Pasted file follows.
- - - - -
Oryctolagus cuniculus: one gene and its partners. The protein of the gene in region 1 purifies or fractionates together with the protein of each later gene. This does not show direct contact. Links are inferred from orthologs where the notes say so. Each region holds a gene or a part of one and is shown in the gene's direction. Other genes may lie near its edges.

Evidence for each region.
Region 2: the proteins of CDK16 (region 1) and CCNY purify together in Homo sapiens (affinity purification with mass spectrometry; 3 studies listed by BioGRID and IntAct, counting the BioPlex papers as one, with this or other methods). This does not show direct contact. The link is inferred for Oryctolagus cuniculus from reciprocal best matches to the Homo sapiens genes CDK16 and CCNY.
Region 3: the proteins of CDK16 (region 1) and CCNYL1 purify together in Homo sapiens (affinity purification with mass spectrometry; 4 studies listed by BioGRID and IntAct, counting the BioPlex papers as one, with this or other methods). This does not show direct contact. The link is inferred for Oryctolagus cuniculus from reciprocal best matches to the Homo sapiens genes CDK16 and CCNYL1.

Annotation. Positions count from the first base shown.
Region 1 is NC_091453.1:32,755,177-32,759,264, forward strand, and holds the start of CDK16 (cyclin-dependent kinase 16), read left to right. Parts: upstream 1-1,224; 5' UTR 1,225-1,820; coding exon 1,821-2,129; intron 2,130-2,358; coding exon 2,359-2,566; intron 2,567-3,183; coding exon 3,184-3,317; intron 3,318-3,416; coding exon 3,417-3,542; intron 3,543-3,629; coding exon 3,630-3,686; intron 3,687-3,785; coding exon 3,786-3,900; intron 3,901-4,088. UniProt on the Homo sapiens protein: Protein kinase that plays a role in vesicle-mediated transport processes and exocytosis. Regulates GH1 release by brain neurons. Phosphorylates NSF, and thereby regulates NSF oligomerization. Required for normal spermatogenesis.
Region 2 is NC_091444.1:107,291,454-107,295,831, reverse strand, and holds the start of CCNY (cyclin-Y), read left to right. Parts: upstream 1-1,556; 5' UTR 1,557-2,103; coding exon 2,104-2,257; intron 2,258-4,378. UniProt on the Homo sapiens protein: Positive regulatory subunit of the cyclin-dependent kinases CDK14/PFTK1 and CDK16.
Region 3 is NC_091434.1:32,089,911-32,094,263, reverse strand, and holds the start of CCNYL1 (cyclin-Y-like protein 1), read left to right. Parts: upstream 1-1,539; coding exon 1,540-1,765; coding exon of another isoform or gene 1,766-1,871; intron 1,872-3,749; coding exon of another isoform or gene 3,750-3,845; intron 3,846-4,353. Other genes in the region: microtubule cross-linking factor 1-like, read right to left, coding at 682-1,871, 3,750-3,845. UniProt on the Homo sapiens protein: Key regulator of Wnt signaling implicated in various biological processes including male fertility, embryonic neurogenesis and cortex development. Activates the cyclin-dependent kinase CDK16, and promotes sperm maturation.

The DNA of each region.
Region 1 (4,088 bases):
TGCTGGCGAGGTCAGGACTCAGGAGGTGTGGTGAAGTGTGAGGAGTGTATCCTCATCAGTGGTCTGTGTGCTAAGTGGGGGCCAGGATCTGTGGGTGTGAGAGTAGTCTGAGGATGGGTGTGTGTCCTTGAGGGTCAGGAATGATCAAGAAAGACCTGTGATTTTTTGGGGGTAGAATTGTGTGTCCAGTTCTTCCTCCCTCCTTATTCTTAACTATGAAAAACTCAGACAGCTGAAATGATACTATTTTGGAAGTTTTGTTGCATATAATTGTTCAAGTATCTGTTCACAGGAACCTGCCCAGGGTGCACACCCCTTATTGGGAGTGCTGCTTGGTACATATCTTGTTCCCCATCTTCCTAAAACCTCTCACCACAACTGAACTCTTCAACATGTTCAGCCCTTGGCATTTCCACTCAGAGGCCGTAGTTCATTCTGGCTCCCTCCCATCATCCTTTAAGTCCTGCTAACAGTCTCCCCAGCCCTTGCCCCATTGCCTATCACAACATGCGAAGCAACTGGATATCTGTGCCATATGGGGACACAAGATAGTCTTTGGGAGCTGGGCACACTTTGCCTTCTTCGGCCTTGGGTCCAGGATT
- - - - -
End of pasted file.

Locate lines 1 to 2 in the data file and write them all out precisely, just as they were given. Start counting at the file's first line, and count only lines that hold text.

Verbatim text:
Oryctolagus cuniculus: one gene and its partners. The protein of the gene in region 1 purifies or fractionates together with the protein of each later gene. This does not show direct contact. Links are inferred from orthologs where the notes say so. Each region holds a gene or a part of one and is shown in the gene's direction. Other genes may lie near its edges.

Evidence for each region.